The FBI recorded phone calls with celebrities involved and a cooperating witness. The celebrities involved were Lori Loughlin, best known as Aunt Becky on “Full House,” her husband, fashion designer Mossimo Giannulli, and Felicity Huffman best known for the television show “Desperate Housewives.” Loughlin and Giannulli paid a total of $500,000 to get both daughters, Isabella Rose Giannulli and Olivia Jade Giannulli, into USC. According to court papers, Loughlin told the witness that she had one of her daughters photoshopped on a rowing machine to support the claim on the USC application that her daughter was the coxswain on the L.A. Marine Crew Team. According to NBC, after appearing to court on Mar. 13, Loughlin was released on a $1 million bond. Huffman paid $15,000 for her daughter, Sofia Grace Macy, to have extra time during the SAT. On Feb. 19 Huffman talked about the possibility of someone else taking the test for her daughter, according to court papers. Concerned about the difference in her daughter’s scores in March compared to what her new scored would be, Huffman and her husband, William H. Macy, decided not to go through with someone else taking their daughter’s SAT. Macy, unlike his wife, was not charged. No students were charged, as authorities said that most students did not know what their parents did.

The scandal affected Loughlin’s and her daughter’s work. Hallmark announced on March 14 that they would be letting Loughlin go.  “We are saddened by the recent news surrounding the college admissions allegations,” the parent company of Hallmark said. “We are no longer working with Lori Loughlin and have stopped development of all productions that air on the Crown Media Family Network channels involving Lori Loughlin.” Sephora canceled their partnership with Olivia Jade Giannulli, a social influencer. “After careful review of recent developments, we have made the decision to end the Sephora Collection partnership with Olivia Jade, effective immediately,” said Sephora.

The scandal directly affects those individuals who were caught but it also makes people all over the country question the credibility of the entire admissions process.  Conversations are happening all over, even in our own school.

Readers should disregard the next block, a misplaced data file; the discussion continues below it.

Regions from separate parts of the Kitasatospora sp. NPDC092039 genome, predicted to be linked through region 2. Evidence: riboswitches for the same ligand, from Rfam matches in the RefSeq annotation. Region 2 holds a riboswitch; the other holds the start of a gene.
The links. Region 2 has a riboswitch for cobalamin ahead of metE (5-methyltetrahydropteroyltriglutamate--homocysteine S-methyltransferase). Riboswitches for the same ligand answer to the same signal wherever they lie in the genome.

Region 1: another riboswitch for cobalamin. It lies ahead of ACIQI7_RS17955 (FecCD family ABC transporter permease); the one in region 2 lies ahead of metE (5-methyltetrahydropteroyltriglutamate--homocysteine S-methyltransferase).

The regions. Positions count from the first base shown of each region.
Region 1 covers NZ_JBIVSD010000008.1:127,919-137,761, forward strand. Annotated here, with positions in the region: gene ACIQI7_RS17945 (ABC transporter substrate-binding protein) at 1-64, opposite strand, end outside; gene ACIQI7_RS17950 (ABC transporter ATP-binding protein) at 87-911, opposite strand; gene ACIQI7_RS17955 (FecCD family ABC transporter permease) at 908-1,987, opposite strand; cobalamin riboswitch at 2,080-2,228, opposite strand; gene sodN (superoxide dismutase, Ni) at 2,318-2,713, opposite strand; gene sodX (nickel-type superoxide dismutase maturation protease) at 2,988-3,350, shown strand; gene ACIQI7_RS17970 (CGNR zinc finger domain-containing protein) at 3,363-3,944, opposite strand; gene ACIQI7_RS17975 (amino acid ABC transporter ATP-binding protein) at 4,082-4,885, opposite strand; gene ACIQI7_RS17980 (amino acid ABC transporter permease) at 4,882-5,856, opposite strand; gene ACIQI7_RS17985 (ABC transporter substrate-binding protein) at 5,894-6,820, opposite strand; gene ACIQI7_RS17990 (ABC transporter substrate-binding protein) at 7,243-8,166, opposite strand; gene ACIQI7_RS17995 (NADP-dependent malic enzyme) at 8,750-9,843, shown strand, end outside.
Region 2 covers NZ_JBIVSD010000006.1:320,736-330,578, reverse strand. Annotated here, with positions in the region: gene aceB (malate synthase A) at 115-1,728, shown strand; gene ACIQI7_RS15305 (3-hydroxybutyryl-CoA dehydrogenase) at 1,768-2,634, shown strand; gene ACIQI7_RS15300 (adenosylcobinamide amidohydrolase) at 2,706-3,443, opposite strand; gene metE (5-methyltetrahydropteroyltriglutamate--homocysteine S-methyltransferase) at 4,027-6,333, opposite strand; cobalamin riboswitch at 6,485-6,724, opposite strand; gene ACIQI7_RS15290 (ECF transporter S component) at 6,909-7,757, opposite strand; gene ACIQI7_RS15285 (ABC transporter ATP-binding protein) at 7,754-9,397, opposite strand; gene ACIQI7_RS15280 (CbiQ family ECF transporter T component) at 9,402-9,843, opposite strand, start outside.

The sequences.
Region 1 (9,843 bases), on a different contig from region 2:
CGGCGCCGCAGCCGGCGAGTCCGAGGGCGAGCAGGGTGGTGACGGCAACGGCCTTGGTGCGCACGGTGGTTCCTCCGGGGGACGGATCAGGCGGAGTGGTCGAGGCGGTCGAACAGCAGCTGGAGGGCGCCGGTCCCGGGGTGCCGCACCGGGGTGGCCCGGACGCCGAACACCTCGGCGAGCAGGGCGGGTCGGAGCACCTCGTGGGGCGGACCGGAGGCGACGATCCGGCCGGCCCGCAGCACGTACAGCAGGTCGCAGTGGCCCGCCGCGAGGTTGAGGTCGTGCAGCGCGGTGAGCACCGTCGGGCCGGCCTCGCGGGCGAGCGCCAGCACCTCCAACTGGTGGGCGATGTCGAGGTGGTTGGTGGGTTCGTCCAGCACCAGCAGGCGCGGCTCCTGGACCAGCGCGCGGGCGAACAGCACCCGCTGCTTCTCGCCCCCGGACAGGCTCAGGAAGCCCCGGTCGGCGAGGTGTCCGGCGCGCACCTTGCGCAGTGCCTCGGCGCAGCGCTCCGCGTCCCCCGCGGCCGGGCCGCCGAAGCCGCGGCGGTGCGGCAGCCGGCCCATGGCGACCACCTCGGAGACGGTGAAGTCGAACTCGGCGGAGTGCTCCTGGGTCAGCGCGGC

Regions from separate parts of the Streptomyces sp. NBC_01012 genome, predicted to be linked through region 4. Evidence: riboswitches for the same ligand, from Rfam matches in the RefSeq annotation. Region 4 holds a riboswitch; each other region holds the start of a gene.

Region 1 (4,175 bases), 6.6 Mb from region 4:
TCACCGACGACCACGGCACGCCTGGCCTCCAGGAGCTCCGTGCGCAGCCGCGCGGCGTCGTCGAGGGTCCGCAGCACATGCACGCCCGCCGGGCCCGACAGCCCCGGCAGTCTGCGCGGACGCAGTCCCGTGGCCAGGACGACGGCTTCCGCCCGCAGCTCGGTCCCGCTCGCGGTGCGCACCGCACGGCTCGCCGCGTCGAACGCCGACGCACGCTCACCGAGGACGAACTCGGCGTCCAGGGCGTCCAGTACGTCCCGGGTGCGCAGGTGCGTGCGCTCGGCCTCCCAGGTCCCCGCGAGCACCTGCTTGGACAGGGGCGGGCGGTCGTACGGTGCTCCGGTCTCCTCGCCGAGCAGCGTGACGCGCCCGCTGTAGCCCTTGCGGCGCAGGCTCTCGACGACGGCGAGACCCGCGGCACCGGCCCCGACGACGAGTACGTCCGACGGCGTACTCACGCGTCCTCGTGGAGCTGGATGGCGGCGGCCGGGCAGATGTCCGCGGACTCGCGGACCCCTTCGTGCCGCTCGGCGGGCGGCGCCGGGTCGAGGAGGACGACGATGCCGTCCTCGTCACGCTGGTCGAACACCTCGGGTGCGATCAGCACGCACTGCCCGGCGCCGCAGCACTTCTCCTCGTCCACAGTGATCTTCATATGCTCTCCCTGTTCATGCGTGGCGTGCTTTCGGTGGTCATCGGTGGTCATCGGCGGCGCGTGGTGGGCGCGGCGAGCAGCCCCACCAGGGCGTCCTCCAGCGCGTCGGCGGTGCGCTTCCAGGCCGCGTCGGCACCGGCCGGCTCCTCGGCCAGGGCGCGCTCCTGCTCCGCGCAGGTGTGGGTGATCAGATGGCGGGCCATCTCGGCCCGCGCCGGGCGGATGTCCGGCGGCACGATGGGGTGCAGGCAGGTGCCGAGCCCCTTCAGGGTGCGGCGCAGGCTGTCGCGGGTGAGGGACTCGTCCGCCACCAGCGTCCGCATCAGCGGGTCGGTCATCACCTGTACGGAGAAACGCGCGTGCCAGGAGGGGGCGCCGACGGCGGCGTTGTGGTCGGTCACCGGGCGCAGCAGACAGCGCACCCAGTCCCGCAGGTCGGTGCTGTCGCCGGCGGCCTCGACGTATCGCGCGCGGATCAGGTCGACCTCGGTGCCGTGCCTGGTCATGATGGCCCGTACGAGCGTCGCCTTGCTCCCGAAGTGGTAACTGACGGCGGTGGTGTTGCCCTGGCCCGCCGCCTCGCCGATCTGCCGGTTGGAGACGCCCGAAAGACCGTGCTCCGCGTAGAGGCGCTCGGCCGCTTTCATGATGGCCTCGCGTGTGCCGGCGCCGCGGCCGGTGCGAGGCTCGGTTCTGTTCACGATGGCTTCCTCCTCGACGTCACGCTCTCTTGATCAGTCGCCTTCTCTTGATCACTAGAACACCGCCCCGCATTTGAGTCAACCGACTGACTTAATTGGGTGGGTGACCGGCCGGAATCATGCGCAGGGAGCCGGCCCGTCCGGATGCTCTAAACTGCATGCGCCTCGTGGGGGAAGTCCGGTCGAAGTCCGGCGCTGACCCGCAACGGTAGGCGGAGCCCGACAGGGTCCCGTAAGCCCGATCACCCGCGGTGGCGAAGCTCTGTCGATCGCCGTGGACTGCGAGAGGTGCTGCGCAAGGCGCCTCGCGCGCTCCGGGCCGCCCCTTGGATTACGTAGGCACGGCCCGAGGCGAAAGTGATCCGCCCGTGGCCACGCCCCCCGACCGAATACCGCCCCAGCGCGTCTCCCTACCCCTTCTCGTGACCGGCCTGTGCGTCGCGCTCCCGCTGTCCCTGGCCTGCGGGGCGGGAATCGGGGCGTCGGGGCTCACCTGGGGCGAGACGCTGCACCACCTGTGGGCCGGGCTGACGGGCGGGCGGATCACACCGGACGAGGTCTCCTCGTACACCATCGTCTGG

“The college admission scandal is terrible,” said sophomore Rachel Tomlinson. “It shows that people care more about money than their integrity. It could also bring up the question of how many people got rejected from the college because someone undeserving took their spot.”

It is not just students who are reacting to this news. Teachers are also taking time to reflect on the college admissions process.  

“When I first heard the news about the college admissions scandal, unfortunately, surprise was not one of my reactions,” said Ms. Dubrow. “It certainly brings into question the integrity of several aspects of the college admissions process. While most students earn their acceptances to selective schools based on their own hard work and merit, there have always been and will continue to be those relying on their financial advantages to gain admission to college.”  

Some believe this shows a deeper inequality in America and the lack of fairness within the college application process.

“I think this scandal says a lot about the state of inequality within our country,” said Ms. Dubrow. “Those who used bribes as a means to gain acceptance to highly selective schools were exploiting their own financial privilege. Those with money have unlimited options, including bribery, to reach their goals, while those living paycheck to paycheck sometimes don’t even have money to meet all of their basic needs, let alone pay for a college education.”

Not everyone is at fault, it’s also a moral issue with the people involved. “However, it is important to remember is that the large majority of students, parents, and coaches are acting in an ethical manner and trying to do the right thing,” said Ms. Dubrow. “The college admissions process will never be a perfect process.”